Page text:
Smart cam that puts the fo­cus on ways to stay warm

Ther­mal imaging can spot ev­ery­thing from draughts and damp to leaks and heat loss. Sharon Dale re­ports.

Yorkshire Post - Property - - PROPERTY -

MOST prop­er­ties have cold spots but pin­point­ing the draughts and the heat leak­age can be vir­tu­ally im­pos­si­ble.

It’s why a grow­ing num­ber of home­own­ers are com­mis­sion­ing ther­mal imaging sur­veys.

Ther­mo­g­ra­phers use in­fra-red cam­eras that give colour coded clues to where prob­lems lie. Ar­eas that show blue are cold and those that are red are warm.

Each im­age pro­vides in­stant vis­ual feed­back on where heat is be­ing lost from a build­ing

“The cam­eras read the sur­face tem­per­a­tures of ev­ery ob­ject and as­signs it a colour, while com­puter tech­nol­ogy con­verts that into an im­age.

“If you are look­ing at a build­ing from the out­side you look for red ar­eas where heat is leak­ing out of the build­ing and on the in­side, you look for blue ar­eas where the cold is get­ting in.

“The tech­nol­ogy has been around for a while and has been used a lot by the mil­i­tary but it’s only in the last few years that it has been used to an­a­lyse do­mes­tic build­ings,” says ther­mo­g­ra­pher He­len Wheel­erOs­man, projects di­rec­tor at En­vi­ron­men­tal Strate­gies Ltd, which is based in Cot­ting­ham, near Hull.

“Up till now it has been mainly ar­chi­tects and de­vel­op­ers who com­mis­sion a sur­vey but we are see­ing a lot more in­ter­est from home­own­ers.

“It’s very help­ful be­fore a ren­o­va­tion project be­cause then you can pri­ori­tise the spend to make the home warmer. It can also be use­ful be­fore pur­chas­ing a new prop­erty to con­firm in­su­la­tion lev­els or de­tect build­ing en­ve­lope de­fects.”

A sur­vey, which costs from around £100 to £450, will de­tect miss­ing or in­ef­fec­tive in­su­la­tion, air leak­age, damp and ther­mal bridg­ing is­sues. Ther­mo­g­ra­phers will also iden­tify where im­prove­ments can be made to en­sure bet­ter en­ergy ef­fi­ciency and lower fuel bills.

“In­su­la­tion tends to be the big­gest is­sue. You’ll of­ten find ar­eas that haven’t got any or haven’t got enough.

“Ther­mal bridg­ing is also quite com­mon, so if you have new win­dows, fit­ters can some­times dam­age the cav­ity wall in­su­la­tion by drop­ping ce­ment in and that will act as a con­duc­tor, trans­fer­ring heat out of the build­ing.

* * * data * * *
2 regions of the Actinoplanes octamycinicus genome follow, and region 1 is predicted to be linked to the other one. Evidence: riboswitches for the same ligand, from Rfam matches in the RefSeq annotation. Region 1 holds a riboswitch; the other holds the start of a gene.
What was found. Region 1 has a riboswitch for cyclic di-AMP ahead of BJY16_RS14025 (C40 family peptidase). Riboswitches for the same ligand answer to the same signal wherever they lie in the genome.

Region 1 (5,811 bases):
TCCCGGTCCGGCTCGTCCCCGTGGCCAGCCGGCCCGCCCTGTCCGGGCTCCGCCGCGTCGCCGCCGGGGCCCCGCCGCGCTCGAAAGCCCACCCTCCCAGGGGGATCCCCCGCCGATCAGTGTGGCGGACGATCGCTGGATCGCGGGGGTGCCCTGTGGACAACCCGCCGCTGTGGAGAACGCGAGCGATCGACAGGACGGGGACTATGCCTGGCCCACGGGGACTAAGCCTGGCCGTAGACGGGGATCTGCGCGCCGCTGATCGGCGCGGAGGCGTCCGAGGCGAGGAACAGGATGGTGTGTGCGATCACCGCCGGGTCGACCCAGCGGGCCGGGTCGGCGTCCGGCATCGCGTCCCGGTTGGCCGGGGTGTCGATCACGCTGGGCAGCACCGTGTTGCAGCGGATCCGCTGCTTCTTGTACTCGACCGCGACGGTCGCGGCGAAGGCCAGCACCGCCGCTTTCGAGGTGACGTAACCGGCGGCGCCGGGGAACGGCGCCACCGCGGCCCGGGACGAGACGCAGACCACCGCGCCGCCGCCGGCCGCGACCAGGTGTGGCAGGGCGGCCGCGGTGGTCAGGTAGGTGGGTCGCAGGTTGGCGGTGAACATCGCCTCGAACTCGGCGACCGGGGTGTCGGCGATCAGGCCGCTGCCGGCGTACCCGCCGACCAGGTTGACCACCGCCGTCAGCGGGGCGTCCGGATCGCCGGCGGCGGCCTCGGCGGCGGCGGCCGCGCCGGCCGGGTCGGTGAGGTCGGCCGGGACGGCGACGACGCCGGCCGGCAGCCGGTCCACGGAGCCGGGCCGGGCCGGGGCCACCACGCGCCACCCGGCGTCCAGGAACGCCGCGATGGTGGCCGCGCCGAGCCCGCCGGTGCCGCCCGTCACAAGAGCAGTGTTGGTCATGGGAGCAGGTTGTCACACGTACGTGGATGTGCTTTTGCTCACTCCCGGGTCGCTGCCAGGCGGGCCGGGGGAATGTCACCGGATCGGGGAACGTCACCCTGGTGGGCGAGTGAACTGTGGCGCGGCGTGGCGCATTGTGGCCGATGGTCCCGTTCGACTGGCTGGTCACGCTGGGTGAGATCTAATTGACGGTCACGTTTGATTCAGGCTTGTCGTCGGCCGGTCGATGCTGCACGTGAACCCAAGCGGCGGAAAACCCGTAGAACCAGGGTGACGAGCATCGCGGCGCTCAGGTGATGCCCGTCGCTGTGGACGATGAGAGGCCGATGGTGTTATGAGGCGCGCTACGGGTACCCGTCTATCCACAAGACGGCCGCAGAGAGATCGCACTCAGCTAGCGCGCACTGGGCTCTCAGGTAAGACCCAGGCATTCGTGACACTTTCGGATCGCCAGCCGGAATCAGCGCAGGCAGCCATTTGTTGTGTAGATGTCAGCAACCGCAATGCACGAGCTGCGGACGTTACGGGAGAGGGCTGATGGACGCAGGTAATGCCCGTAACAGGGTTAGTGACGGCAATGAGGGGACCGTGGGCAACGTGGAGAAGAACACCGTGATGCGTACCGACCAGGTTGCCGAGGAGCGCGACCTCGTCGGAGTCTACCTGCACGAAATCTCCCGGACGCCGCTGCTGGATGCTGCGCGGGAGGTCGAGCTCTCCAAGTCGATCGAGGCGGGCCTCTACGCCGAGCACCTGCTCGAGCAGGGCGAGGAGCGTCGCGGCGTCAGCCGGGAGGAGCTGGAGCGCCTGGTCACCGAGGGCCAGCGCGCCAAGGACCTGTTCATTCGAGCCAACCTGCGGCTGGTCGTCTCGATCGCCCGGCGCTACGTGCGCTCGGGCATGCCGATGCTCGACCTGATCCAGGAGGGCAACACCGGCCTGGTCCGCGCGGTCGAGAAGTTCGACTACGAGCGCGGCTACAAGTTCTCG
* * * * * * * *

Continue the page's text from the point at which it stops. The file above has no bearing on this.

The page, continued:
“The cam­eras will also show if win­dows have in­ef­fec­tive seals” says He­len, who adds that the cam­eras also re­veal wa­ter leaks and show ex­actly where they are com­ing from.

This is es­pe­cially use­ful for those who have flat roofs and those who have in­vested in un­der­floor heat­ing. In­stead of dig­ging the whole floor up, you can just re­move the rel­e­vant sec­tion to ac­cess a leaky pipe.

Ben Davis, of Mytholm­royd, com­mis­sioned a sur­vey af­ter mov­ing in to his newly-ren­o­vated home to find it was still freez­ing cold de­spite its high lev­els of in­su­la­tion.

“We just couldn’t get the house warm enough, how­ever high we had the heat­ing on it was still cold,” says Ben.

The sur­vey re­vealed that the grade two listed house, built in the 1800s, was suf­fer­ing from sec­tions of com­pro­mised in­su­la­tion, cold bridg­ing, and cold air in­fil­tra­tion at the win­dows and ex­trac­tor fans.

He­len says: “The ther­mo­grams ef­fec­tively il­lus­trated the main ar­eas of heat loss.

“The vari­able thick­ness of the orig­i­nal sand­stone walls had re­sulted in the in­su­la­tion be­ing in­stalled to the in­ter­nal sur­faces in dif­fer­ent thick­nesses.

“In some ar­eas this in­cluded stonework pro­trud­ing through the in­su­la­tion, form­ing cold bridges, this means that the cold is con­ducted through the solid wall to the in­ter­nal sur­face.

“It was also noted that the win­dow and door re­cesses were not in­su­lated be­hind the plas­ter fin­ish.”

As the build­ing is listed, the non-de­struc­tive na­ture of a ther­mal sur­vey was help­ful in iden­ti­fy­ing heat loss with­out drilling any ex­ploratory holes or re­mov­ing stonework.

“It also re­vealed that some low cost im­prove­ments would make the house warmer.

“We were able to take bal­anced de­ci­sions on how to limit the heat loss from our house,” says Ben.

“For ex­am­ple, we had all the win­dows in the house dou­ble glazed but the ther­mal im­ages showed all the trickle vents were open.”

The prop­erty is in an ex­posed, windy lo­ca­tion so this in­creased the amount of cold air get­ting into the house by a sig­nif­i­cant amount.

The house also had miss­ing draught proof­ing on ex­ter­nal doors and dam­aged lou­vres in the ex­trac­tor fans, which meant they were never closed.

Study­ing the in­fra-red pic­tures, He­len also no­ticed that the pitched roof at first floor level ex­posed the orig­i­nal wooden beams and trusses but this meant that heat in the house was mi­grat­ing to the roof apex.

A sim­ple ceil­ing fan was sug­gested as a way of push­ing the warm air back down.

“It’s not all about how much money you can save on en­ergy bills,” says He­len.

“It’s about mak­ing a home more com­fort­able.”

MONEY SAV­ING: Ther­mal imaging cam­eras re­veal a prop­erty’s hot and cold spots and can help pri­ori­tise ren­o­va­tion work.

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